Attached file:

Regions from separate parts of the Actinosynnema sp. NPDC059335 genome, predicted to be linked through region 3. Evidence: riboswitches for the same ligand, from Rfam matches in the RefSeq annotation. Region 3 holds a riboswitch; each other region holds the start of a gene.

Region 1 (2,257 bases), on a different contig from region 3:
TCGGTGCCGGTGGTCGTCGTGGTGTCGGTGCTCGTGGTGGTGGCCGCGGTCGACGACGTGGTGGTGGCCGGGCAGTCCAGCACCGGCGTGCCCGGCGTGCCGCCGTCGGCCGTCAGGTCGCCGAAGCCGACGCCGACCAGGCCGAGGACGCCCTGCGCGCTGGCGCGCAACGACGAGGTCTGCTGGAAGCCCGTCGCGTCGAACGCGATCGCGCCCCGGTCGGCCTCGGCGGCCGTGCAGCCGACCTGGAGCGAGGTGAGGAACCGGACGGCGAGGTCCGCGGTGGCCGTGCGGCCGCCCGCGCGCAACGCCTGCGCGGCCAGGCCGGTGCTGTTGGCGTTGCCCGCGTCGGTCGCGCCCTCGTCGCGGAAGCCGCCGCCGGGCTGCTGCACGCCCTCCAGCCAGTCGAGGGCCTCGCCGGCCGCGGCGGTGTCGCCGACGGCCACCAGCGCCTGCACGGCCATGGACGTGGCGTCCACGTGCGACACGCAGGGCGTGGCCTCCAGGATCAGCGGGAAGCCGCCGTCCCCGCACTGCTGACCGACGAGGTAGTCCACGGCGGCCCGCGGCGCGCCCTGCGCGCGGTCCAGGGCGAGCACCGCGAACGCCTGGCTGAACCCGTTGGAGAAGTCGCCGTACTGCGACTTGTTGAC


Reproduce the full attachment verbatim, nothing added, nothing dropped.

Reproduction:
Regions from separate parts of the Actinosynnema sp. NPDC059335 genome, predicted to be linked through region 3. Evidence: riboswitches for the same ligand, from Rfam matches in the RefSeq annotation. Region 3 holds a riboswitch; each other region holds the start of a gene.

Region 1 (2,257 bases), on a different contig from region 3:
TCGGTGCCGGTGGTCGTCGTGGTGTCGGTGCTCGTGGTGGTGGCCGCGGTCGACGACGTGGTGGTGGCCGGGCAGTCCAGCACCGGCGTGCCCGGCGTGCCGCCGTCGGCCGTCAGGTCGCCGAAGCCGACGCCGACCAGGCCGAGGACGCCCTGCGCGCTGGCGCGCAACGACGAGGTCTGCTGGAAGCCCGTCGCGTCGAACGCGATCGCGCCCCGGTCGGCCTCGGCGGCCGTGCAGCCGACCTGGAGCGAGGTGAGGAACCGGACGGCGAGGTCCGCGGTGGCCGTGCGGCCGCCCGCGCGCAACGCCTGCGCGGCCAGGCCGGTGCTGTTGGCGTTGCCCGCGTCGGTCGCGCCCTCGTCGCGGAAGCCGCCGCCGGGCTGCTGCACGCCCTCCAGCCAGTCGAGGGCCTCGCCGGCCGCGGCGGTGTCGCCGACGGCCACCAGCGCCTGCACGGCCATGGACGTGGCGTCCACGTGCGACACGCAGGGCGTGGCCTCCAGGATCAGCGGGAAGCCGCCGTCCCCGCACTGCTGACCGACGAGGTAGTCCACGGCGGCCCGCGGCGCGCCCTGCGCGCGGTCCAGGGCGAGCACCGCGAACGCCTGGCTGAACCCGTTGGAGAAGTCGCCGTACTGCGACTTGTTGAC